The Jaguar XJ21 was a prototype car which was proposed by Jaguar.
The car is the missing link between the E-Type and the XJS. When the XJ-S was unveiled in 1975, many classic Jaguar fans were disappointed that it wasn’t the replacement for the E-Type they had been hoping for. The XJS was not a direct E-Type replacement at all, and was never intended as such. Instead the XJ21 was intended to be a replacement for the legendary V12 sports car. Jaguar thought it could develop a direct E-type replacement which would be called the XJ21.
On 11 July 1966, it was announced that the Jaguar Group would be merging with the British Motor Corporation to form British Motor Holdings. This was a takeover by BMC of Jaguar, but Sir William Lyons maintained control of his empire. Lyons agreed to the ‘merger’ in order which also gave financial backing for future model programmes.
The first XJ21 proposal came in October 1966 and was drawn by Jaguar aerodynamicist Malcom Sayer. His design was called Body Type A and appears to have been an evolution of the 2+2 E-type launched in March of that year. The track was increased, although body width remained the same. The steering wheel and front seats were moved forward. Externally the Body Type A XJ21 had a revised air intake, a more raked screen and exposed headlamps.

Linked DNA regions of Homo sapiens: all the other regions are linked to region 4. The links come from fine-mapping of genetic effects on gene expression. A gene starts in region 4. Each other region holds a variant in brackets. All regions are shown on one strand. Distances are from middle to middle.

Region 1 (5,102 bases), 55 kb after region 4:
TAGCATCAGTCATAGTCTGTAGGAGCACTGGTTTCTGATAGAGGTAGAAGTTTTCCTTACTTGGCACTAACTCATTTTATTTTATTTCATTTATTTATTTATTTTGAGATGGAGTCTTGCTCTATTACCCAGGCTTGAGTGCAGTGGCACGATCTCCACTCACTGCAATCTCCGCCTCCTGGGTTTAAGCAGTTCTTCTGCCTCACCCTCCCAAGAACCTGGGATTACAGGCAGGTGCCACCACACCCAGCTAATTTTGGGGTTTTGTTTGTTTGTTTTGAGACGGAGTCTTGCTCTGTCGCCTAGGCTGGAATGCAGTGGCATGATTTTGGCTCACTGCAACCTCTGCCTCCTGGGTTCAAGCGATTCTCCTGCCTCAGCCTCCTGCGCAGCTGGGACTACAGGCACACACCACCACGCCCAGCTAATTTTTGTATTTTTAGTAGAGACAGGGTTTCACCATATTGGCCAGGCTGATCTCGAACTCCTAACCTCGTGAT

Some of these features would appear on the Series 2 E-Type announced in October 1968. It appears that during the long drawn out process to replace the E-Type, Malcolm Sayer appears to have had a free hand to design what he wanted, whereas the styling of the saloons remained the preserve of company boss Sir William Lyons.
Sayer also drew a roadster version of the XJ21, again using the 2+2 wheelbase but with a wider track. This idea would not be wasted as the Series 3 E-type roadster would use the 2+2 chassis. March 1967 brought further revisions to the XJ21, which was still very much E-Type based. Later Sayer at an undetermined date drew a two-seat roadster and fixed head coupé using the 96 inch wheelbase of the equivalent E-Type, again retaining a wider track.
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